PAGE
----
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Touring Eyewear

 

Our eyewear wardrobe for touring addresses 4 needs:

-Vision correction

-Brightness control

-UV protection

-Rear vision

 

Vision Correction

   Though we both need corrective lenses, Bill rides without correction and manages with his natural, dual-monocular vision.  One of his eyes is only great at distance vision, the other eye only excels at close-up vision, and his brain has adapted to what would be unbearable chaos for the rest of us. I, on the other hand, have garden-variety aging eyes and need magnification for both near and distance vision.

   In the past, I rode with bifocal diopters (“die-op-ters”)—sunglass inserts that clip to the inside of specially designed sport sunglasses.  The diopters were great for optimal vision correction but are expensive, heavy, fragile, and are technically difficult to have made. If you need them, they are worth problems and both Smith brand glasses and the national chain Performance Bike have diopters on at least one of their sport sunglasses models.  I rode with the diopter inserts in my sunglasses for years, but in preparation for our nearly year-long tours, I wanted to be dependent on as few specialty products as possible.

   Because I only need magnification, I was able to switch to a product designed to convert fashion sunglasses into fashion sunglasses with reading correction. Optx2020 makes clever little plastic stick-on hemi-circles that adhere to lenses by static electricity. A dap of water between your sunglass lens and the little plastic patch is all it takes to get them to stick. You trim them to size and can easily peel them off and move them around as you like. They are available online directly from the company (www.optx2020.com ) for about $20 a pair. I bought my first pair at REI, though they don’t always have them in stock at their retail stores.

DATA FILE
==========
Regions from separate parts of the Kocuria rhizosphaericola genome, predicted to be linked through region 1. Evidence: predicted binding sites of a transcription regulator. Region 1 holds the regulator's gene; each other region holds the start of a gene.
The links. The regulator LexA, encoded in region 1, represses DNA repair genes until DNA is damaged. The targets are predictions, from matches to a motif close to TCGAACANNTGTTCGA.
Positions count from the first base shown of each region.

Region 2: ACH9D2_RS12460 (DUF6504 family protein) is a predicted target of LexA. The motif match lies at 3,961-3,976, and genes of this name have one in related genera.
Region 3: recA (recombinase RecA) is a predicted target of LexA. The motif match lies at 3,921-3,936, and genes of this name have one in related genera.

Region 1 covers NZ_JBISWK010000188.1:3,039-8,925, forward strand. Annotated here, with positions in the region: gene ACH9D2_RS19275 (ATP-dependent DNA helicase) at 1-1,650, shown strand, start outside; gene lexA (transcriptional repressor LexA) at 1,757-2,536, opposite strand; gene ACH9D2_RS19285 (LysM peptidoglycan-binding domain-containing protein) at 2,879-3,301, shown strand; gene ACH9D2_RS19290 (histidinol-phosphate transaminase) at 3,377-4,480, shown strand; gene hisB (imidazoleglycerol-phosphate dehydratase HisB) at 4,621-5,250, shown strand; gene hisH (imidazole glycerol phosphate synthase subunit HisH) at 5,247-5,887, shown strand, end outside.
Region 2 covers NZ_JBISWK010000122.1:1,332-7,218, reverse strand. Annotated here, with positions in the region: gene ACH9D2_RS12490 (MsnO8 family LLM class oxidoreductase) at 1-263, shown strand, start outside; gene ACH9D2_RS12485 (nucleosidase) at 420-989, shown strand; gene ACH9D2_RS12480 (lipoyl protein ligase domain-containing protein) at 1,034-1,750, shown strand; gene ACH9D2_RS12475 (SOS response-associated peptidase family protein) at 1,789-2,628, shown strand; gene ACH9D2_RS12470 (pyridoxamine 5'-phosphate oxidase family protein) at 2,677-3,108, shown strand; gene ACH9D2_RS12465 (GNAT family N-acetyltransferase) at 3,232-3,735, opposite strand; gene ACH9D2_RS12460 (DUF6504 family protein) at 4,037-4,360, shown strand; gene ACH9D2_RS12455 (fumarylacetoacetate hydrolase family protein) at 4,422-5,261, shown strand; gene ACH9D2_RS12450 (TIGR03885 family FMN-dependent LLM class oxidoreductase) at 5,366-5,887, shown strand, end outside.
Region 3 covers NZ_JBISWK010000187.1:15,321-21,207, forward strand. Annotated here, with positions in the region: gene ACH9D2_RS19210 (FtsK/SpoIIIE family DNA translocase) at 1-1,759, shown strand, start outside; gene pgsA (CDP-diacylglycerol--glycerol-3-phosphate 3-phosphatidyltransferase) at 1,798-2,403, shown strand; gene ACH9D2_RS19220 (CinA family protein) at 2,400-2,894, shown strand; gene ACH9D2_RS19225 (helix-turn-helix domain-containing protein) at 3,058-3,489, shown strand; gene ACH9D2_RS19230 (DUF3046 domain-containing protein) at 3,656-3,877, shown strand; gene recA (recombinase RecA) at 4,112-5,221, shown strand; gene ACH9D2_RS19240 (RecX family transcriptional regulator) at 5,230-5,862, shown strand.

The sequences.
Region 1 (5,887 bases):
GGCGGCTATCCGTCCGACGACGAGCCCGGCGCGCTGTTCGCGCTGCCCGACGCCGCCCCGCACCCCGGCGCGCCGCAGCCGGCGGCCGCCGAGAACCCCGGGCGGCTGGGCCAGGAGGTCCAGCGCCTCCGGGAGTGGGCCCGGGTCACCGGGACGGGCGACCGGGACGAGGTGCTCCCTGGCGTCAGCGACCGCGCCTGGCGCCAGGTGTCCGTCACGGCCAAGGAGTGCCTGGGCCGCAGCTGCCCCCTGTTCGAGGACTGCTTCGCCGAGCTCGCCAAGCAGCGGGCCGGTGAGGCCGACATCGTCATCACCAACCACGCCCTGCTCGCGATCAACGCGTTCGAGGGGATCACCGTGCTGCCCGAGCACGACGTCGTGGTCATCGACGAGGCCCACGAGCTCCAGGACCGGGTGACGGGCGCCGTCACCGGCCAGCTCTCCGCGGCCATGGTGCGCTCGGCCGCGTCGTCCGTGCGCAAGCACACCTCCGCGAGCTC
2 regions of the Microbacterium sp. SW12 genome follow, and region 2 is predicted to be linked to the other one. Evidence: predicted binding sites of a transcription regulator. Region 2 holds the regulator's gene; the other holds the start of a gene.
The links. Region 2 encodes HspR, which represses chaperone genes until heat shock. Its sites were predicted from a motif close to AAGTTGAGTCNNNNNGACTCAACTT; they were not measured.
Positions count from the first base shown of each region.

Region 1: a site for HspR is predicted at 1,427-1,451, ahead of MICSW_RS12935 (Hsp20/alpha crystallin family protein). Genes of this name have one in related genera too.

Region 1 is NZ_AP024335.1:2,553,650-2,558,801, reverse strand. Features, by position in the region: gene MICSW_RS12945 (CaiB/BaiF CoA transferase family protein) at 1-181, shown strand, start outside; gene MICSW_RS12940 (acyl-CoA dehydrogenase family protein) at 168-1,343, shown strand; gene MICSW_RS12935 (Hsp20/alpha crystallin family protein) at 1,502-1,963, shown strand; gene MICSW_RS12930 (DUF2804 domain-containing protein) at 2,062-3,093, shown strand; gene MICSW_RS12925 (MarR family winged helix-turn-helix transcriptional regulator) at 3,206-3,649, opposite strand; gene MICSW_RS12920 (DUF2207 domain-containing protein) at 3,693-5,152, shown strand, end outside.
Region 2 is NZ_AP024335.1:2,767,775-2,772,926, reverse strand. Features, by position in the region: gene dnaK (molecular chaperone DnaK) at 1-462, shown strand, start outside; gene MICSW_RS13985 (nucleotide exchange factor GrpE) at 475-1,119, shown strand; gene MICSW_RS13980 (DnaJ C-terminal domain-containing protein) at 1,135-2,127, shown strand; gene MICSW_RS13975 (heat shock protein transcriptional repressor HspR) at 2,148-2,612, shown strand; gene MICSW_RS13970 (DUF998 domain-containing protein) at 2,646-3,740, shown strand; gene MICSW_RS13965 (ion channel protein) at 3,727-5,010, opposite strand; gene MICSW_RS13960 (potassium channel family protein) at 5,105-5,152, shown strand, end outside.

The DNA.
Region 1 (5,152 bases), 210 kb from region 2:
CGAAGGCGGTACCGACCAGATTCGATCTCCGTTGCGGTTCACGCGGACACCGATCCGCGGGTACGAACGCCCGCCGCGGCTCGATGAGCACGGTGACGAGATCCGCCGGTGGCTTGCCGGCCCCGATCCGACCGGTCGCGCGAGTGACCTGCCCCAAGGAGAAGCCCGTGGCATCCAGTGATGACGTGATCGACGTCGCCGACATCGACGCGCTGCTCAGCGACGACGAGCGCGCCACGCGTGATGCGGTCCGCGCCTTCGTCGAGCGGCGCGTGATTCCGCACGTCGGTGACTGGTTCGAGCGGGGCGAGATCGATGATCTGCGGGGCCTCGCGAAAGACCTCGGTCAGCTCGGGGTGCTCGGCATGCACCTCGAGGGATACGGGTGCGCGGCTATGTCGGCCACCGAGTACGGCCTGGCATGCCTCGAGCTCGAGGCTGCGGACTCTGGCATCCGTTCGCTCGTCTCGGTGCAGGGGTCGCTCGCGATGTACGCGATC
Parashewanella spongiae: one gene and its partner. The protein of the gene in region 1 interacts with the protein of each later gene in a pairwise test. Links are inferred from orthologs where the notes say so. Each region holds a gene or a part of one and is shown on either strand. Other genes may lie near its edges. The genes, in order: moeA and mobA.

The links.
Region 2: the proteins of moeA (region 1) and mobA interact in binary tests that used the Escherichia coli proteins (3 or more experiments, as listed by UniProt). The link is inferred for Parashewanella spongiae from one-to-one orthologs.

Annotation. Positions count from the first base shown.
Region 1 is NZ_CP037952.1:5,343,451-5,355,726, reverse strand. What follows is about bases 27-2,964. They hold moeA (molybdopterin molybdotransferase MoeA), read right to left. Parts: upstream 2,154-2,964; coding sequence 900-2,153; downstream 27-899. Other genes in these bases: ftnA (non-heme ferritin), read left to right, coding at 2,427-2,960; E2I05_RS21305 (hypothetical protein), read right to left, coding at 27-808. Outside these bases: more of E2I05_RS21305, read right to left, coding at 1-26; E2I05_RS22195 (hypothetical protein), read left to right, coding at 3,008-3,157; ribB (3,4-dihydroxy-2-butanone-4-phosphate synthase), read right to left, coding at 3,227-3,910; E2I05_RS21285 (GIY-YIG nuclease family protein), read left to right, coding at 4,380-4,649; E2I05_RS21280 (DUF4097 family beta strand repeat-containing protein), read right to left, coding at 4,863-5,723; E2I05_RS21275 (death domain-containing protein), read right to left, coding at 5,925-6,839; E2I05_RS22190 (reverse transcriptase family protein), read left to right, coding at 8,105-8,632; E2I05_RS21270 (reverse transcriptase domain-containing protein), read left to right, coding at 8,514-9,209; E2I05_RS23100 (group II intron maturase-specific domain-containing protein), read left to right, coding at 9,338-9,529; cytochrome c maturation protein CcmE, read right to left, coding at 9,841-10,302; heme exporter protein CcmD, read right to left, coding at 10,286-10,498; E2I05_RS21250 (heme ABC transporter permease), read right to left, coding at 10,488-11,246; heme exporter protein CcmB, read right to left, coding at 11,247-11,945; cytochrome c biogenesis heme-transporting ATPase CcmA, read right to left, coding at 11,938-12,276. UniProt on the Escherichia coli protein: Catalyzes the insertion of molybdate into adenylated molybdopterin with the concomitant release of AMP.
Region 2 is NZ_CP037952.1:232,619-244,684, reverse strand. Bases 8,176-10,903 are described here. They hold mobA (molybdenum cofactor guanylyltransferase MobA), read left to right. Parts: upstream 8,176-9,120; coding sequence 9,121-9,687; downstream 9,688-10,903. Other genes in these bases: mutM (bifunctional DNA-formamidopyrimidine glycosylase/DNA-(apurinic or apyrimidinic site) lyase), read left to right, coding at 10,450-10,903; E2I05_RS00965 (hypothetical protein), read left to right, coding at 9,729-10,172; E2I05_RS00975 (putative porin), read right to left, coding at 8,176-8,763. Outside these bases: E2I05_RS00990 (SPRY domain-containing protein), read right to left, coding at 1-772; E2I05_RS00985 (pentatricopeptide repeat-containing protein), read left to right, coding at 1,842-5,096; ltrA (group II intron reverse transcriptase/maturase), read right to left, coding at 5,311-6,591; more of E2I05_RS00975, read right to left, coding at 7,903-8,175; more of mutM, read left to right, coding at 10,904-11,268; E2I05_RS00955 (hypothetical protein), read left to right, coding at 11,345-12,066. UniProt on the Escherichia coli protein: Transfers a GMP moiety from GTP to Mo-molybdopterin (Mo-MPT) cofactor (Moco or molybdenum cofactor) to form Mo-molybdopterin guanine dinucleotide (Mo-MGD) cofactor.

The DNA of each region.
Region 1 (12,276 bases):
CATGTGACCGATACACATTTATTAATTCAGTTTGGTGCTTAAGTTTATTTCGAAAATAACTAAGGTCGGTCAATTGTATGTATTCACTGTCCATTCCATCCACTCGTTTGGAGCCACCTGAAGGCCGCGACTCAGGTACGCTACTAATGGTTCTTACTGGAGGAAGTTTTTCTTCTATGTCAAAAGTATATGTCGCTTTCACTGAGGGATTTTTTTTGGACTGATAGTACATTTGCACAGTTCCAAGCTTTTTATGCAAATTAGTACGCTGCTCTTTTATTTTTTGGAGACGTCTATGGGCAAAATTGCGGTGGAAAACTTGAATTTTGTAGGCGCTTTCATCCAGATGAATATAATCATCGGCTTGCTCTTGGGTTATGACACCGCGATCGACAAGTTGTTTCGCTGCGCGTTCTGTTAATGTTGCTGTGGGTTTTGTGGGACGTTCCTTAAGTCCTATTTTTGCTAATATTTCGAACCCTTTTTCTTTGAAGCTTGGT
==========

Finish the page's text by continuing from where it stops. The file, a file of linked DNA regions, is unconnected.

Barb's do-it-yourself bifocals.

   I took these stick-on correction lenses a step farther than the manufacturer intended by applying 2 rows of corrective patches to my sunglasses.  The upper pair, with less correction, improves my distance vision while the lower pair gives me the extra magnification I need for map reading. In 2005 when I had large sunglass lenses, I left a gap in between the 2 rows of corrective spots and did some of my looking without any correction. The next year my new sunglasses were narrower and so the 2 rows of correction were stacked top to bottom, as shown in the photo.

    In 2008, my continuously deteriorating vision had me experimenting with stacking a second pair of corrective lenses on the bottom stick-on's to achieve the needed +5 correction for reading. Much to my delight, the little pile of stick-on lenses stuck-on just fine. Four months into the experiment, they hadn't broken loose once and I enjoyed the greater correction for reading maps and package labels in the markets.